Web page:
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Bingham, Helen M. (Helen Maria) / History of Green County, Wisconsin

History of Green County,   pp. [9]-64 PDF (513.9 KB)

Page 20

20Histoiy of Green County. 
son, collector. Soon after this election, a copy of the 
newly published laws of the state was received, and it 
was found that the ioth of September was the day ap- 
pointed by law for holding the annual election. Con. 
sequently no certificates were issued to the officers elect- 
ed in August, and another election was held in Septem- 
ber, the result of which is given in the course of this 
sketch. The commissioners had for clerks, this first 
year of the county's existence, Hiram Rust, Mortimer 
Bainbridge, and Wm. Rittenhouse, successively. The 
commissioners' work was as follows: They appointed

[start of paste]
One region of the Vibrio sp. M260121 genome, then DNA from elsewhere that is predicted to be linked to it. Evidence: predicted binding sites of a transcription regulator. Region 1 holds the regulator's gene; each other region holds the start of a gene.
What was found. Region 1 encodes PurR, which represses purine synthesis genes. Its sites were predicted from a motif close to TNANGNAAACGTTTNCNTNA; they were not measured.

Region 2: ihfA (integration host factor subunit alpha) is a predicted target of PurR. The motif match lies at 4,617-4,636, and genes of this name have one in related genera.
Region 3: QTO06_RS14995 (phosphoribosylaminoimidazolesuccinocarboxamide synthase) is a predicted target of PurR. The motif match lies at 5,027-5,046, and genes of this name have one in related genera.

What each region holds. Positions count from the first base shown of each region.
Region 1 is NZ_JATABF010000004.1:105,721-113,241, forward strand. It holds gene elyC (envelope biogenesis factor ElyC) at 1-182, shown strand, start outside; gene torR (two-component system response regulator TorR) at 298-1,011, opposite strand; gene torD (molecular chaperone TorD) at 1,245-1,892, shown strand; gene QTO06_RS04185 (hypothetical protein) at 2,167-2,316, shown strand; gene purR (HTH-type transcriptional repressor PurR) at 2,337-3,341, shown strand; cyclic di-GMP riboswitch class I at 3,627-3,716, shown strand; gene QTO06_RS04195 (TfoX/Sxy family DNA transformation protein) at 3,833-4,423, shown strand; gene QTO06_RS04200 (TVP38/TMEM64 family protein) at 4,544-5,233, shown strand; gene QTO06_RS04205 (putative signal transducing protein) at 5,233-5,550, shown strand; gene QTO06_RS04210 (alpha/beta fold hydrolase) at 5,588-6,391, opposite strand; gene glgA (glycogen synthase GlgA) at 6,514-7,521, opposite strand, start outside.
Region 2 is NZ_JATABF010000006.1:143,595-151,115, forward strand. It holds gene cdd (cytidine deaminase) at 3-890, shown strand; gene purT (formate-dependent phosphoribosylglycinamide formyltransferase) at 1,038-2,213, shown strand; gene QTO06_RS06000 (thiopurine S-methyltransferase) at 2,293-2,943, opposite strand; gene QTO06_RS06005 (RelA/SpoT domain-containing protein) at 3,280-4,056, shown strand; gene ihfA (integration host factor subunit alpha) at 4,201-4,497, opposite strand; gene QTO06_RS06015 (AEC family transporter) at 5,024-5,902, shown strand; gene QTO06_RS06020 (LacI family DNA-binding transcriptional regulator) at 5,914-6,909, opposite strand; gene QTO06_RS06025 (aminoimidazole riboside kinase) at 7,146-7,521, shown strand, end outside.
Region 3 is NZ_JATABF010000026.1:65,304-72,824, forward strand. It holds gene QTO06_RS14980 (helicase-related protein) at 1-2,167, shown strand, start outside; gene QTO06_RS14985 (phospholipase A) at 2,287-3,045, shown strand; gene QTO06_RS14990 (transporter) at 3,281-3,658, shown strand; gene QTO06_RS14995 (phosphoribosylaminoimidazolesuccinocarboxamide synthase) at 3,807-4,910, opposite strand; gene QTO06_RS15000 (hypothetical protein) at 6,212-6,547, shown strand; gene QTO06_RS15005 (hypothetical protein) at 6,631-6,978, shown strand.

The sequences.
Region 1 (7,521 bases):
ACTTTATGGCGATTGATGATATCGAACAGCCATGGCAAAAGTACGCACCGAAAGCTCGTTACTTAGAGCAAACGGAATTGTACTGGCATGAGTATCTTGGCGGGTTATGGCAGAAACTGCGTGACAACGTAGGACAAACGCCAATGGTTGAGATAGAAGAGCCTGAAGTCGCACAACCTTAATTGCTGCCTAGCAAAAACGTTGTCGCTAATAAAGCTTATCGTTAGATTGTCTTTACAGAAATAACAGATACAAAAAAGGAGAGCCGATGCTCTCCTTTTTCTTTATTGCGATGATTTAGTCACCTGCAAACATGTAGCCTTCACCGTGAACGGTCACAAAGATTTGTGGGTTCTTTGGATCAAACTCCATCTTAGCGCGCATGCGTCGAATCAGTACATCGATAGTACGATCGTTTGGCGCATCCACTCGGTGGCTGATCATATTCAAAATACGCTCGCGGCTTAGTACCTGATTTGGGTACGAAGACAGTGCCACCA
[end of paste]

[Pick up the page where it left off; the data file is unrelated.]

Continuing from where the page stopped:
judges of elections, ordered that Green County consti- 
tute one election precinct, that elections be held at the 
house of Jacob LyBrand, and that the district court be 
held at Jacob Andrick's. They charged Joseph Paine 
$1.50 for tavern license for three months, and Jacob Ly- 
Brand $20.00 for license to retail merchandise for one 
year. They established the boundaries of road districts 
one and two, received and granted several petitions for 
roads, and issued orders to the amount of $129.67. 
The first court held in Green County, was the United 
States district court, Hon. Chas. Dunn presiding. It 
was held in April, 1838, at Mr. Andrick's house, now 
known as the Niles place, south of the village of Mon- 
roe. The first grand jury, Hiram Rust foreman, met 
in the blacksmith shop of Buckskin Brown. Once, 
when Judge Dunn was here, the grand jury found an 
indictment against a woman. Before the hour for the 
trial, and before the grand jurors had come out of their 
room, which opened into the court room, the Judge 

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